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Blocking pain after knee surgery
Jack Secord takes a walk on Constitution Trail in Bloomington after work on July 21, 2010. Secord walks regularly and said the fascia iliaca pain block helped him to recover from two knee replacement surgeries. (The Pantagraph/LORI ANN COOK-NEISLER)

BLOOMINGTON -- Jack Secord admitted he may be an extreme example. But he stands by his story.

He had both knees replaced "and I never had any surgical pain, only the self-generated pain of therapy."

"That's astonishing to me," the 67-year-old Normal man said.

He went into both surgeries in good physical condition. That helped. But the other factor was having a fascia iliaca block by Dr. Ben Taimoorazy to block pain during and after the procedures, he said.

Secord, a financial advisor with Wells Fargo Advisors in Bloomington, was a student-athlete at Bloomington High School and Northern Illinois University. He played softball until his early 50s and was a runner from age 35 until arthritis stopped his running 2½ years ago.

Despite the progression of arthritis - a disease he inherited - he lived with pain for years and had several procedures performed so he could keep active. He had surgery to remove torn cartilage from both knees when he was in his 50s and had another procedure a few years later to inject a cartilage-like substance into his right knee.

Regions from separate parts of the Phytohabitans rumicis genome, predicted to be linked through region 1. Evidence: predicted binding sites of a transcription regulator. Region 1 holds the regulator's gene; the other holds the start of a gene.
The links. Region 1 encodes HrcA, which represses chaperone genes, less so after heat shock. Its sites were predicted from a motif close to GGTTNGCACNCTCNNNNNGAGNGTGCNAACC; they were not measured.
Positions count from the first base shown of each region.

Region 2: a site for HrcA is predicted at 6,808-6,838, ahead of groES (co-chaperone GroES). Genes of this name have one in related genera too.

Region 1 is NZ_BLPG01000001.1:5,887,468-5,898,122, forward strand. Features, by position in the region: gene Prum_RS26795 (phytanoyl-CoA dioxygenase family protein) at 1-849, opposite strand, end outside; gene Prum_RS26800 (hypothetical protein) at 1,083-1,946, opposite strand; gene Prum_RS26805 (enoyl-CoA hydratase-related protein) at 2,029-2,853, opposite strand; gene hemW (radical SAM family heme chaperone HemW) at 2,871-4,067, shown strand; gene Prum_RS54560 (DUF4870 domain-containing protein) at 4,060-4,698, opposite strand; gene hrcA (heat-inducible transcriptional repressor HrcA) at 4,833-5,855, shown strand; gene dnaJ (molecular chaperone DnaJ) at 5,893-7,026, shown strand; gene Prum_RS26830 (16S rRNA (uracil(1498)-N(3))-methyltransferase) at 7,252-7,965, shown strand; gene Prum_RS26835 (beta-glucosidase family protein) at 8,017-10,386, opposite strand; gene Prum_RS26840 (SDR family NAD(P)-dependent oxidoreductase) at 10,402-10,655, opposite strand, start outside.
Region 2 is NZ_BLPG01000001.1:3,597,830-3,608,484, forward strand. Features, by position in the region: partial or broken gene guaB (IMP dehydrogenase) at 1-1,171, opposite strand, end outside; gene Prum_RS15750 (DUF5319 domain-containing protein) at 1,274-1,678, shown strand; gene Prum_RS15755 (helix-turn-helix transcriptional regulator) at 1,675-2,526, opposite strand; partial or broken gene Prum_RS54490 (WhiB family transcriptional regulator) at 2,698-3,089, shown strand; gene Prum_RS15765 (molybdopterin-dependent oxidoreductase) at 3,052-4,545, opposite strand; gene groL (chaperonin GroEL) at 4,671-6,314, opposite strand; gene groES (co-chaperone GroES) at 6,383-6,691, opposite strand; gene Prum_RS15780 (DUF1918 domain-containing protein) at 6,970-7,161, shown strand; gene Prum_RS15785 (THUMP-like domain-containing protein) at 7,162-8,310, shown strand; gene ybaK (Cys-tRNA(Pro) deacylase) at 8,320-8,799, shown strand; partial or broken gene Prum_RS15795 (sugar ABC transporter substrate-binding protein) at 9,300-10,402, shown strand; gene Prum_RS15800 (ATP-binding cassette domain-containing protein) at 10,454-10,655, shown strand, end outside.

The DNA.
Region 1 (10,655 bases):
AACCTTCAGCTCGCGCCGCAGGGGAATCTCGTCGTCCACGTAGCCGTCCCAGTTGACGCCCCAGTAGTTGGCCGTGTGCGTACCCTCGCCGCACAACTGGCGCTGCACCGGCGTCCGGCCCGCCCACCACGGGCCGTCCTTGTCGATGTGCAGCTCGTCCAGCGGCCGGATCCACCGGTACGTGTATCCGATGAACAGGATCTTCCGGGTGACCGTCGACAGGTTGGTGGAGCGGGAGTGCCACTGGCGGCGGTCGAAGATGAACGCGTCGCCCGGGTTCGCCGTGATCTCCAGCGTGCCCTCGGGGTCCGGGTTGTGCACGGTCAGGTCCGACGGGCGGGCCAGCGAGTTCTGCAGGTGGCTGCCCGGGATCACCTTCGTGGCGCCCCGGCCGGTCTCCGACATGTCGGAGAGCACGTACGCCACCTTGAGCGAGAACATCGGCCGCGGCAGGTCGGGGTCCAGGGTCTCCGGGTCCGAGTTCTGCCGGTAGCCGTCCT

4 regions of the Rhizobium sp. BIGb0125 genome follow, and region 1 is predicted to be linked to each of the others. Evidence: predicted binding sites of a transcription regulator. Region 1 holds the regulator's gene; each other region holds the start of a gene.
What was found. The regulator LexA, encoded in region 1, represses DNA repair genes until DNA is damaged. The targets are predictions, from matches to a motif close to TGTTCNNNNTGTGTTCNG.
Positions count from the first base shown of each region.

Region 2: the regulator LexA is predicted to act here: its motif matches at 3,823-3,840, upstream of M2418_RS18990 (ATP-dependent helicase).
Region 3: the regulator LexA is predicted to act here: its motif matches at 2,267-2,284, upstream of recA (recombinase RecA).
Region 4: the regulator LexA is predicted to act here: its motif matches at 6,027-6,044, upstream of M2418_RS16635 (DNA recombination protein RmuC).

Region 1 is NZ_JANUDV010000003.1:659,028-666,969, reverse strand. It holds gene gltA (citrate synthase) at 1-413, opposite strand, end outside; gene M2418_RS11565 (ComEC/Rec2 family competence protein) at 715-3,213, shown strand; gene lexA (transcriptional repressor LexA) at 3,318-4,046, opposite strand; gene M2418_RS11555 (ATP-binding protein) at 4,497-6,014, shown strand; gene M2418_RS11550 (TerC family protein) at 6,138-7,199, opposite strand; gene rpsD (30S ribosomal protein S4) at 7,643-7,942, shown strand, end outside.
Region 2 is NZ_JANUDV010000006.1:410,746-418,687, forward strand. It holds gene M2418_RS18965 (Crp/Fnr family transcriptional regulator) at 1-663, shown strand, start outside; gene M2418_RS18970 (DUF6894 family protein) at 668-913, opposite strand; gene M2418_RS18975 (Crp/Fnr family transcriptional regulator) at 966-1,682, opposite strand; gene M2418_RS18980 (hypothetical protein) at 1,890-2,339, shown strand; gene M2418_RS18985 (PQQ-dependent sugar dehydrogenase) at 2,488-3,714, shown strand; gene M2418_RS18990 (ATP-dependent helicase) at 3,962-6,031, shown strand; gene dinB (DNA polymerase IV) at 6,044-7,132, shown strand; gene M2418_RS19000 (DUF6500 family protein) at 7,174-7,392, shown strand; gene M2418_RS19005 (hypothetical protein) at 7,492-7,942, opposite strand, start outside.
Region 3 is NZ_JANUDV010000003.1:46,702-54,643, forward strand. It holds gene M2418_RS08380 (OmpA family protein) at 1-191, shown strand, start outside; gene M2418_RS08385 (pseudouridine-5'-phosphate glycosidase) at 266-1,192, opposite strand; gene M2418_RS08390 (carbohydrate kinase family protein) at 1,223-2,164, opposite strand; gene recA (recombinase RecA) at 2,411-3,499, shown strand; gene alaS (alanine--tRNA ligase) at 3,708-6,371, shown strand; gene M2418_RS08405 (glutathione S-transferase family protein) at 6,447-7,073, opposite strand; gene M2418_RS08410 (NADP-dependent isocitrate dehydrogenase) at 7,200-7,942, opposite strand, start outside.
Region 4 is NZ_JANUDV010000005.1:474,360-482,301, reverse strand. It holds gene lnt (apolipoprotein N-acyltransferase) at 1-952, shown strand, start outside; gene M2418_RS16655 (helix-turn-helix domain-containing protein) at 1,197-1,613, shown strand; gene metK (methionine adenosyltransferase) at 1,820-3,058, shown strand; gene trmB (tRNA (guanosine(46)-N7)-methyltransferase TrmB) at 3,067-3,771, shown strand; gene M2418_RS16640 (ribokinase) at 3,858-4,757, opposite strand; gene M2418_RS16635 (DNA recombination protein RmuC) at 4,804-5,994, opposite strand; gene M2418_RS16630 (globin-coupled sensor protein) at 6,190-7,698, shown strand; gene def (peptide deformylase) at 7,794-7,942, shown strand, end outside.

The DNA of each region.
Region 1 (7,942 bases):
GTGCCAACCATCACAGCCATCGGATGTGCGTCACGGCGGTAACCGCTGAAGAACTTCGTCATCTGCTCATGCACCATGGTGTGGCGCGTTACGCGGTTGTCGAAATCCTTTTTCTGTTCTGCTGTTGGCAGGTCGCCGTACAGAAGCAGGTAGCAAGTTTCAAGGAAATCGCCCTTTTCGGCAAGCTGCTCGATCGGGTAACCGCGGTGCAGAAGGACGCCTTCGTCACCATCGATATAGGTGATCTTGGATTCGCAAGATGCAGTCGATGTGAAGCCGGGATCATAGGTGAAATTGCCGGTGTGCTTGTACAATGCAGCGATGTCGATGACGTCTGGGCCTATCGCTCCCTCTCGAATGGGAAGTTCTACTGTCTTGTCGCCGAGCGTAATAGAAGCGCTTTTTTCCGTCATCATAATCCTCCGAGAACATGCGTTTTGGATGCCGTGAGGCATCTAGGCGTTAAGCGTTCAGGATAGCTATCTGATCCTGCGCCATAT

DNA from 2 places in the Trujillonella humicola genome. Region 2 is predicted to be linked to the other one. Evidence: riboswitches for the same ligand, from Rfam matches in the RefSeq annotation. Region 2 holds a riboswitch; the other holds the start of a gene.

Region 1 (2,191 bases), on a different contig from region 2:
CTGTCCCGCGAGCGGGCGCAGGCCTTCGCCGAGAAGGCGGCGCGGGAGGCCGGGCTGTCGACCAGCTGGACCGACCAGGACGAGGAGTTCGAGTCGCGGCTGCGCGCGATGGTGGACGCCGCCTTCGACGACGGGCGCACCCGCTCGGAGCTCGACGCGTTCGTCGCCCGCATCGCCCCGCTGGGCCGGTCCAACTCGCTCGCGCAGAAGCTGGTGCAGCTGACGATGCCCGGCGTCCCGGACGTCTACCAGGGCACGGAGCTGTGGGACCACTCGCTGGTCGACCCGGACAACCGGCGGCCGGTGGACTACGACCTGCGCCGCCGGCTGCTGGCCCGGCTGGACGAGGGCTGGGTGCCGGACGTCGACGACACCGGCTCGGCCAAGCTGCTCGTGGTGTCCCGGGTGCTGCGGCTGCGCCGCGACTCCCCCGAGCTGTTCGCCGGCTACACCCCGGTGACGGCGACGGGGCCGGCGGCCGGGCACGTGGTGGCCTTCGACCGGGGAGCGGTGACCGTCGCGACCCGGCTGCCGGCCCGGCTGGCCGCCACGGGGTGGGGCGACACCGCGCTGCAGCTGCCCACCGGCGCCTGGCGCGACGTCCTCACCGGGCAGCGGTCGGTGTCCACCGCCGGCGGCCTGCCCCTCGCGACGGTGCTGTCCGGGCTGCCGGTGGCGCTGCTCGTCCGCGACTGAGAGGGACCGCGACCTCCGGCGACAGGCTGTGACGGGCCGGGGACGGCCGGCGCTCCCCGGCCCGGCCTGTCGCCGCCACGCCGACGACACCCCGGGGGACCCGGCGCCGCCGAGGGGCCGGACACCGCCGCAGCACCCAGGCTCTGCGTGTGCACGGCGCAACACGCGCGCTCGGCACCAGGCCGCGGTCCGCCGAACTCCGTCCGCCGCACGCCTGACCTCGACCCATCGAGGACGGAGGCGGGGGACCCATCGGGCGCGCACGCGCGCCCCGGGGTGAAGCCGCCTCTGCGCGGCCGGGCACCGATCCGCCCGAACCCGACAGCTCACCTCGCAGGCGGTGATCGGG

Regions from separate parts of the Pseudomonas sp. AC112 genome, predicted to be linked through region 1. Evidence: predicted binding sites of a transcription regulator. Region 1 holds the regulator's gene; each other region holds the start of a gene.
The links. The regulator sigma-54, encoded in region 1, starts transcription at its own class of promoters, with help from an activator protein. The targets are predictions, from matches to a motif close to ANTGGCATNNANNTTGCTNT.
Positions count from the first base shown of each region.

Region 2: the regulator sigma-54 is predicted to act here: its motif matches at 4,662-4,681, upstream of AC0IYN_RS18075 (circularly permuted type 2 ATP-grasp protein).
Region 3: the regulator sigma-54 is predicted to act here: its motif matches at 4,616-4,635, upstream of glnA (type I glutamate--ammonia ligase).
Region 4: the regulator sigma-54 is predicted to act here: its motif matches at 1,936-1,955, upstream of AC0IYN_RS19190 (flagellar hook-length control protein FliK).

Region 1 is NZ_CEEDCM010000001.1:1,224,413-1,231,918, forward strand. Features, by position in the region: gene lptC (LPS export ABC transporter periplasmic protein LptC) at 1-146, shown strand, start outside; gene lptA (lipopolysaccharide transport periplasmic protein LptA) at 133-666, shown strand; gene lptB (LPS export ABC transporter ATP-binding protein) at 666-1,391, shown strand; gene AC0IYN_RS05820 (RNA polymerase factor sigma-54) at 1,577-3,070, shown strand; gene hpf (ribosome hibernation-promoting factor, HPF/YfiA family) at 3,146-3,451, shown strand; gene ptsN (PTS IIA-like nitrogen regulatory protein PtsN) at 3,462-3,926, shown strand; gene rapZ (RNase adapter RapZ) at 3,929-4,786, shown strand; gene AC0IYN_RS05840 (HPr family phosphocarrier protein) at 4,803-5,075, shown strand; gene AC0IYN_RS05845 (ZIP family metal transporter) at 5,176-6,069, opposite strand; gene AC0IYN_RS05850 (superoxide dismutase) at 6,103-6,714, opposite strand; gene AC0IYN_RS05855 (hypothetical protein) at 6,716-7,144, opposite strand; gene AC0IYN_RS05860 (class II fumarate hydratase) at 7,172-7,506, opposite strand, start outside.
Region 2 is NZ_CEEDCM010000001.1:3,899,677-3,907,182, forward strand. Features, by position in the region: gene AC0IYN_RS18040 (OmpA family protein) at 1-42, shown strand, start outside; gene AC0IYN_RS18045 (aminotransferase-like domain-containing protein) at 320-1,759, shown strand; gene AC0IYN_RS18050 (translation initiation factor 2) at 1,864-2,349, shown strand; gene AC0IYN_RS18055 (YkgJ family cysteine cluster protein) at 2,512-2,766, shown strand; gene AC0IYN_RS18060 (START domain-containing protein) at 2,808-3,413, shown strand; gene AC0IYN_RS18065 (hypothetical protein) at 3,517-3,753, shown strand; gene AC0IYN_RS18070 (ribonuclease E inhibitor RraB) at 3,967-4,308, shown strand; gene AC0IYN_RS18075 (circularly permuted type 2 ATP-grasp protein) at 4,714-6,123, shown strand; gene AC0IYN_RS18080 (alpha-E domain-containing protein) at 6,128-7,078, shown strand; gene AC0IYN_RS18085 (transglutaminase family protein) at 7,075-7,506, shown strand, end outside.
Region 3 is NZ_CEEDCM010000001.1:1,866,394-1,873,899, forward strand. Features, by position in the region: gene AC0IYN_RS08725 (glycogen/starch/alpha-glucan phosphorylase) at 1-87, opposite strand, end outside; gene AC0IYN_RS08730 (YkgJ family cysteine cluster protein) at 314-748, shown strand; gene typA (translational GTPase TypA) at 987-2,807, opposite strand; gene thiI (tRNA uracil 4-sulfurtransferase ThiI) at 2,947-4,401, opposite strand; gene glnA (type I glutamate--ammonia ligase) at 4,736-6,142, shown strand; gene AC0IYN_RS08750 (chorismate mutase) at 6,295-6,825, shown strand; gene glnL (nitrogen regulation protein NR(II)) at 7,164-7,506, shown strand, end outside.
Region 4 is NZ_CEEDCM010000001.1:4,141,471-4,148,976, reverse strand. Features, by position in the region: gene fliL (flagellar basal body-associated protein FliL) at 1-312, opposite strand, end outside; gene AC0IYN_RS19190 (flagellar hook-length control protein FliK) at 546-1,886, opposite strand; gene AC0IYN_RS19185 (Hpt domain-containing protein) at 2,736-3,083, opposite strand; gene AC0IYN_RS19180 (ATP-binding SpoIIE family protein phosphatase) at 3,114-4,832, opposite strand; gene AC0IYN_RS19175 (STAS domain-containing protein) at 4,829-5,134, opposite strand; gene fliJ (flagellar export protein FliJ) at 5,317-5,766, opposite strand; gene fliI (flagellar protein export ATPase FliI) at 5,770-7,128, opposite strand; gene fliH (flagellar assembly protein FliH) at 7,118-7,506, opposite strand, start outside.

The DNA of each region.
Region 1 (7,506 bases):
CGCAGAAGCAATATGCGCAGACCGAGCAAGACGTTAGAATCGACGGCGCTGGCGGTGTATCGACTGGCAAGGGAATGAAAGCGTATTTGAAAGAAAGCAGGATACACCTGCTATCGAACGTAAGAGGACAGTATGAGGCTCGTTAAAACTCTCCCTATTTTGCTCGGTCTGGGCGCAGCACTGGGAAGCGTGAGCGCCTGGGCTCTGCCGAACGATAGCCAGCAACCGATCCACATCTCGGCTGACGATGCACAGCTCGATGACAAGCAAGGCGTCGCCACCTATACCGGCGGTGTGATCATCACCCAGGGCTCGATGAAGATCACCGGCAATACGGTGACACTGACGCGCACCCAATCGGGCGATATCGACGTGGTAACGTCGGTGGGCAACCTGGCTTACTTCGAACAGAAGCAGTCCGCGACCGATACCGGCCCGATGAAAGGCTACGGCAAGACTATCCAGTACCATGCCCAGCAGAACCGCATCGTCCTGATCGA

"I believe man is meant to be upright and moving rapidly," he said. "I have a healthy commitment to fitness."

But by 2008, the pain had become so acute, he needed knee replacement surgery. Even though he was running until February 2008, by the time of his left knee replacement in April 2008, he couldn't walk more than six blocks.

In October 2008, his right knee was replaced. Dr. Anthony Dustman performed both surgeries. An orthopedic nurse in Secord's running group recommended that he have the fascia iliaca block performed by Taimoorazy, an anesthesiologist.

Secord was told that nerves that carry pain from the knees to the brain would be blocked. He believes it. On the night of each procedure, he was able to bend the affected leg and was home on the third day after surgery.

He did all his therapy at McLean County Orthopedics and at home and he knows that helped his recovery and hastened his return to work. Therapy that began at six hours a day now includes walking and swimming.

Secord isn't allowed to run anymore because that would result in too much jarring to his artificial knees. But, in addition to walking and swimming, he can bike, ski and inline skate as long as he doesn't get too aggressive.

He remains impressed with the fascia iliaca block and what that has meant for his recovery.

"It was spectacular surprise to come through a surgery of that magnitude without pain."


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